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by Abrama Ahlers and Erik Vosloo
 

Abrama: We are chatting to Ian Lentoor, a teacher born and bred in the most beautiful Cape. Ian, how did you manage to leave that place?

Ian: It was not easy to leave that pretty mountain and to search for luck and good fortune in a strange place. You know I was born in Steenberg and grew up in Grassypark in the Cape Flats where I also went to teacher's college.

Erik: Why did you choose teaching, Ian?

I: My family supported me in that. Everyone on my mother's side of the family is in the teaching profession. But today I feel it was my calling. When you are young, you don't really understand, you just go with the flow and do not always comprehend things working in the background.

E: But then you were probably so relieved that your parents approved of your choices.

A: You speak Afrikaans at home.

I: Yes, actually we speak ‘kombuistaal' which is unique to the Cape – an original mix and match of English and Afrikaans with Cape Malay influences.

A: Please say something in this wonderfully unique language.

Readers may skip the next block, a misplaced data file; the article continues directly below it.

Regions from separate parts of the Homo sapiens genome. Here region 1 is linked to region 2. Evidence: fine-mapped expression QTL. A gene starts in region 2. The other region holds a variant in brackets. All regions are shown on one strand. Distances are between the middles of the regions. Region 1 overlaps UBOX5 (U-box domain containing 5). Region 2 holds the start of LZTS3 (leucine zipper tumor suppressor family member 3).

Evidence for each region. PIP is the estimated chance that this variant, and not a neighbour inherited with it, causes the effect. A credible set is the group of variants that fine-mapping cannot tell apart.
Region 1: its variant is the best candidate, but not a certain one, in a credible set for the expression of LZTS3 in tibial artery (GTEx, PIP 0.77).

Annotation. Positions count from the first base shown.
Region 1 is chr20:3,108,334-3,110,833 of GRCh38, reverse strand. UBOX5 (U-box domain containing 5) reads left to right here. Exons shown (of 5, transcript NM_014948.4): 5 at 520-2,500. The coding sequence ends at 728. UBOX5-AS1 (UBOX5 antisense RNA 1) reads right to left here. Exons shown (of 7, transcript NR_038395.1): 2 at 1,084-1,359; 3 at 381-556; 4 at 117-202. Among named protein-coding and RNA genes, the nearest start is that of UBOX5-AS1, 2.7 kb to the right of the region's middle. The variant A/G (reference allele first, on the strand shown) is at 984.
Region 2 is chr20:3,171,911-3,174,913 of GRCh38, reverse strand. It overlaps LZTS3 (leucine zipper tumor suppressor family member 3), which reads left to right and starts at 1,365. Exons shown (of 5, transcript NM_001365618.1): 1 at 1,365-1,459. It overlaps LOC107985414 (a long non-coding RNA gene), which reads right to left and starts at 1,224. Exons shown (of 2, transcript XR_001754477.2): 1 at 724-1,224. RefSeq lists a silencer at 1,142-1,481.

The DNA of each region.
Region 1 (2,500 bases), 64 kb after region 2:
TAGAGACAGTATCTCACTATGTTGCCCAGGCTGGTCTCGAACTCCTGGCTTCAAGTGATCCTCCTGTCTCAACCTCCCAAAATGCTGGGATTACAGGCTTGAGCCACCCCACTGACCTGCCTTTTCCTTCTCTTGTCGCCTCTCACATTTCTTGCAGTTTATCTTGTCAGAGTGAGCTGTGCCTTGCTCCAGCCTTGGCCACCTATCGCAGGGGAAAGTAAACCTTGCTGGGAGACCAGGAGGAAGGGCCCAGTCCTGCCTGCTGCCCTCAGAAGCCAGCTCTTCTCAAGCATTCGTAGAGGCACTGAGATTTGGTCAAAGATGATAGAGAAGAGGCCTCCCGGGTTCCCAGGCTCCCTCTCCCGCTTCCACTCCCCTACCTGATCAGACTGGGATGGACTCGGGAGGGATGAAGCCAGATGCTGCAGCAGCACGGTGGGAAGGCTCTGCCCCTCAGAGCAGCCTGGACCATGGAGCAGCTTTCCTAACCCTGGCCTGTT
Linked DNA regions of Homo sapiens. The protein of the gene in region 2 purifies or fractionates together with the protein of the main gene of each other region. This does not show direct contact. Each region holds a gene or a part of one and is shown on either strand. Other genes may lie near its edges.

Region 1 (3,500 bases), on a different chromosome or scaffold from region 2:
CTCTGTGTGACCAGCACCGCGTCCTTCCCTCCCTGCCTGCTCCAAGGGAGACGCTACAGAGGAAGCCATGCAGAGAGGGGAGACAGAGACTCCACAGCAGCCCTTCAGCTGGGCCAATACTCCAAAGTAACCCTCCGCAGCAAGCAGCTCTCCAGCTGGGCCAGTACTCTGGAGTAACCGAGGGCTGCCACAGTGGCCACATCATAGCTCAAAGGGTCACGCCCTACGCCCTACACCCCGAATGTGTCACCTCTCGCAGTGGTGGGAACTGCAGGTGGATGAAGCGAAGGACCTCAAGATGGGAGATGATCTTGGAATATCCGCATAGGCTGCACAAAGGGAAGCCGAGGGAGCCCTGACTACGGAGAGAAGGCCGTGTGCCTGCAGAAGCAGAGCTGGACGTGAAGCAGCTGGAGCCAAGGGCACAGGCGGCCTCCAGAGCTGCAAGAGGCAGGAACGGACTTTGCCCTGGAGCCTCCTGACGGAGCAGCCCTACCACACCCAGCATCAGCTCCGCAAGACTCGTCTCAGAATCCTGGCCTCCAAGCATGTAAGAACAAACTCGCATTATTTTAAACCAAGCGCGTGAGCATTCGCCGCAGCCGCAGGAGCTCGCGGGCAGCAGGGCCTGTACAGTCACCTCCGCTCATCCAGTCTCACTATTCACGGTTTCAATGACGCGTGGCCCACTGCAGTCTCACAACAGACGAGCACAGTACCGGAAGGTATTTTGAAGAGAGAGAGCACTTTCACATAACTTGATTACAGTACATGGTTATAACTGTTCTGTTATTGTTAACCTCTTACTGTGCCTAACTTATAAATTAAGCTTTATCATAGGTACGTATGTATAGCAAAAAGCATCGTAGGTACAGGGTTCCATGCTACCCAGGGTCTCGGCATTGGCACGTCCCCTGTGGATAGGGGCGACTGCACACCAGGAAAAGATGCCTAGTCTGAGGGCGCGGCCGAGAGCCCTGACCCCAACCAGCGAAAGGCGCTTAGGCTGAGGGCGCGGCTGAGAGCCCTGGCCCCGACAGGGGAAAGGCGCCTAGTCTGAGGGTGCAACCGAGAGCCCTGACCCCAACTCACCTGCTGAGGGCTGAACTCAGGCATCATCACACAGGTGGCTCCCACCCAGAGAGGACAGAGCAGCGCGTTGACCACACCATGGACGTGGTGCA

I: Ja nee da kom ‘n taxi jong. Kom nou nou ry gou ry Mowbray toe.

Klim in klim in julle da onner. Wat maak julle? Ko stap aan stap aan.

Hello Antie, jy't darem ‘n mooi rok aan vedag. Antie, vi wie gat jy vedag jouself wys? Haai Antie vi jou issit net R2-50. Vi die aner seniors issit R3 ma ommat jy vedag so mooi is, Antie, vir jou R2. En wie is die pragtige klonkie wat saam met jou is? O Antie. Jou broerskindjie. Vi hom vra ons net 50 sent. Gewoonlik issit R1, ma hy kan inklim, Antie. Waantoe gaat Antie? Bo-Kaapse parade? Lieflik. Dis waartoe ons almal na toe gaan. Klim in Antie. Hallo kom julle wat da aankom. Wat, het julle eiers onner julle se voete? Kom, maak aanstaltes. Hie gaan ons, hie ry ons.

A: How lovely! Makes us all long for the Cape. Let us talk about being a teacher.